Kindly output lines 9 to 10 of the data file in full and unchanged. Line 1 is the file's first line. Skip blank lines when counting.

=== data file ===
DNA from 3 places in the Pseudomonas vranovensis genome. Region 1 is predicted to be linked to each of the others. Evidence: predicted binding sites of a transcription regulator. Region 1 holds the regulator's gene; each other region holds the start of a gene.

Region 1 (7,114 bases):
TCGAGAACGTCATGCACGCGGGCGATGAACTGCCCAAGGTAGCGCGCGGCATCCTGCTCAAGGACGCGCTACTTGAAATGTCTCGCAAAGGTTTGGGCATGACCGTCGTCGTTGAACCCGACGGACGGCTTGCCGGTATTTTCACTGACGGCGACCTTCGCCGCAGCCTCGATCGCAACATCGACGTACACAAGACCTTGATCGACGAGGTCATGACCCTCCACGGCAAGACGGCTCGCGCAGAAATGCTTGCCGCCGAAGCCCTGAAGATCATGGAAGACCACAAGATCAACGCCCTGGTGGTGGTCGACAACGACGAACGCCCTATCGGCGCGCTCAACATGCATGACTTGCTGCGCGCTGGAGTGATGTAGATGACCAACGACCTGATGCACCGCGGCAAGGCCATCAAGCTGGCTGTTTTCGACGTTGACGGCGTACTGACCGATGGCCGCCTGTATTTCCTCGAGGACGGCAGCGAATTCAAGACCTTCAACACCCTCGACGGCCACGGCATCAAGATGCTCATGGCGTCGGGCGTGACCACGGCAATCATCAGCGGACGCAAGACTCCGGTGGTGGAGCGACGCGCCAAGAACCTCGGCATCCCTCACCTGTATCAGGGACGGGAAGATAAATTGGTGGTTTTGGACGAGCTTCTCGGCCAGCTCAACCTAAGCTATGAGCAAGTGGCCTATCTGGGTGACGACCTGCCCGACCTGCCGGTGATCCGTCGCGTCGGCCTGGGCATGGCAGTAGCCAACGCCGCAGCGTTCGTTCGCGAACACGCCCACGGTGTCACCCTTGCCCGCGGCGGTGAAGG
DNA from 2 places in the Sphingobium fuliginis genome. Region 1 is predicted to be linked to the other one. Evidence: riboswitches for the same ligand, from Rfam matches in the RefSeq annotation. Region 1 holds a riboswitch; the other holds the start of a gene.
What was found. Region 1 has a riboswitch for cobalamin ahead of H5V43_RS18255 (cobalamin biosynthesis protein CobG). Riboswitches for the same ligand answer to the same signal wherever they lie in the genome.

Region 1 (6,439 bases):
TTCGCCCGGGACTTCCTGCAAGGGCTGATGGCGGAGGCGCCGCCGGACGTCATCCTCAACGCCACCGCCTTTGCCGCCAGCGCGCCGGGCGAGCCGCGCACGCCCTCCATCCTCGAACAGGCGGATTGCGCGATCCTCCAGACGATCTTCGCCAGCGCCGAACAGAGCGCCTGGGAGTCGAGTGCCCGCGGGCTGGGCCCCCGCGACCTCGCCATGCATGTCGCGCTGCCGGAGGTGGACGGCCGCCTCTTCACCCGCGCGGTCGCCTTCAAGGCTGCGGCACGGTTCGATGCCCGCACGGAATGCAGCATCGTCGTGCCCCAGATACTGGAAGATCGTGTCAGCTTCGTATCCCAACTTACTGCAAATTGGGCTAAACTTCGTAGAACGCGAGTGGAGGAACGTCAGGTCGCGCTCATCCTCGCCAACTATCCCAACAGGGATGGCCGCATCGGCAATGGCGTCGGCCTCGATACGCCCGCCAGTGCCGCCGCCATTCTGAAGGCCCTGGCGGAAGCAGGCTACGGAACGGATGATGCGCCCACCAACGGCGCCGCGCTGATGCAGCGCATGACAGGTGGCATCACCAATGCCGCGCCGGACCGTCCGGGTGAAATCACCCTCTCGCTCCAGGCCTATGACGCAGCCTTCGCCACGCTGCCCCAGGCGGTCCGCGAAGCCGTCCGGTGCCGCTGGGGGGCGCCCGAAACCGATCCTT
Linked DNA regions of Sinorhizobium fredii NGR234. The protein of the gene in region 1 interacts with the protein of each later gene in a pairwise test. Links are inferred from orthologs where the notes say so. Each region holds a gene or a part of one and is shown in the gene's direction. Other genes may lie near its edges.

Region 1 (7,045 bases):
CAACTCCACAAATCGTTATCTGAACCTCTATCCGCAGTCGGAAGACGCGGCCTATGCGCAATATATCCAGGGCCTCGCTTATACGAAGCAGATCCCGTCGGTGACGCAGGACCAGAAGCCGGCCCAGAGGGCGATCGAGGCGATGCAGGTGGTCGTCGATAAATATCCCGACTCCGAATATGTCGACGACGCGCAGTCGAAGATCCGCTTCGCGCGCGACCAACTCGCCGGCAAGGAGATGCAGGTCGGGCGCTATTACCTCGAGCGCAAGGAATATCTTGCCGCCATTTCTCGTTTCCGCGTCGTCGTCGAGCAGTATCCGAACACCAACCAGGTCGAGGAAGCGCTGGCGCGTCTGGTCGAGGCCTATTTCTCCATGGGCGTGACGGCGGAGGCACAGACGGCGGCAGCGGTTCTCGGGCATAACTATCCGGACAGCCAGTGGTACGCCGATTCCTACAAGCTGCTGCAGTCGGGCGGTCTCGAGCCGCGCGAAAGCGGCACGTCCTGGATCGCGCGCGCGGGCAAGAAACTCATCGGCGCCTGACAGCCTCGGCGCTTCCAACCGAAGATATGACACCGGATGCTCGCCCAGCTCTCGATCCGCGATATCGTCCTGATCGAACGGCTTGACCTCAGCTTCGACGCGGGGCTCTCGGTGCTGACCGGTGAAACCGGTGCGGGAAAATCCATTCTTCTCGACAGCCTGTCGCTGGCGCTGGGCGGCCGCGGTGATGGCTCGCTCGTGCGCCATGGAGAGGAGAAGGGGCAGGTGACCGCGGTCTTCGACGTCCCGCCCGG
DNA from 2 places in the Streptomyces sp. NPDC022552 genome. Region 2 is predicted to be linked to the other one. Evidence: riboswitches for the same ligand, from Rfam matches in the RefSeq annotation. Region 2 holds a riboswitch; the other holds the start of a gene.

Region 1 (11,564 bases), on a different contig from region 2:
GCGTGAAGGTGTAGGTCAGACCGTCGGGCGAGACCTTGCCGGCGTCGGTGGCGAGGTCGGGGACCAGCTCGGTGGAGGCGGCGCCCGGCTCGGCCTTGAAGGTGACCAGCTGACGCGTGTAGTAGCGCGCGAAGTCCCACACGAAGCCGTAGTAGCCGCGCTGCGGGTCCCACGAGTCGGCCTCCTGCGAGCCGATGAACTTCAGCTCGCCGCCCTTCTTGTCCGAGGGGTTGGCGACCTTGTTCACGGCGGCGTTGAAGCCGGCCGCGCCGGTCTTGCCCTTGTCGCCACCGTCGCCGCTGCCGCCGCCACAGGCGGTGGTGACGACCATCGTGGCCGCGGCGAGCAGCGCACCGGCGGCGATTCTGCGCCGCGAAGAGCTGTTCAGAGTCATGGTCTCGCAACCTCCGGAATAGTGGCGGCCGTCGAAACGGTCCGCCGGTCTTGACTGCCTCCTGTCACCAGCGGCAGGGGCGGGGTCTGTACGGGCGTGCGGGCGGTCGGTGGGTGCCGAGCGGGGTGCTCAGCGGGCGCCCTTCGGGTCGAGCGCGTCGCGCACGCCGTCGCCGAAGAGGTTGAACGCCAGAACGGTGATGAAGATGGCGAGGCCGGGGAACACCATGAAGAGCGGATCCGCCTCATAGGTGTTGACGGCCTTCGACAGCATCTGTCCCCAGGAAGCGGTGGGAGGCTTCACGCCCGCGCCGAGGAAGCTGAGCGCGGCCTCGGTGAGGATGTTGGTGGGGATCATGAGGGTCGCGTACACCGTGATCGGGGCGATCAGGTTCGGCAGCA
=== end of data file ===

Region 1 (7,045 bases):
CAACTCCACAAATCGTTATCTGAACCTCTATCCGCAGTCGGAAGACGCGGCCTATGCGCAATATATCCAGGGCCTCGCTTATACGAAGCAGATCCCGTCGGTGACGCAGGACCAGAAGCCGGCCCAGAGGGCGATCGAGGCGATGCAGGTGGTCGTCGATAAATATCCCGACTCCGAATATGTCGACGACGCGCAGTCGAAGATCCGCTTCGCGCGCGACCAACTCGCCGGCAAGGAGATGCAGGTCGGGCGCTATTACCTCGAGCGCAAGGAATATCTTGCCGCCATTTCTCGTTTCCGCGTCGTCGTCGAGCAGTATCCGAACACCAACCAGGTCGAGGAAGCGCTGGCGCGTCTGGTCGAGGCCTATTTCTCCATGGGCGTGACGGCGGAGGCACAGACGGCGGCAGCGGTTCTCGGGCATAACTATCCGGACAGCCAGTGGTACGCCGATTCCTACAAGCTGCTGCAGTCGGGCGGTCTCGAGCCGCGCGAAAGCGGCACGTCCTGGATCGCGCGCGCGGGCAAGAAACTCATCGGCGCCTGACAGCCTCGGCGCTTCCAACCGAAGATATGACACCGGATGCTCGCCCAGCTCTCGATCCGCGATATCGTCCTGATCGAACGGCTTGACCTCAGCTTCGACGCGGGGCTCTCGGTGCTGACCGGTGAAACCGGTGCGGGAAAATCCATTCTTCTCGACAGCCTGTCGCTGGCGCTGGGCGGCCGCGGTGATGGCTCGCTCGTGCGCCATGGAGAGGAGAAGGGGCAGGTGACCGCGGTCTTCGACGTCCCGCCCGG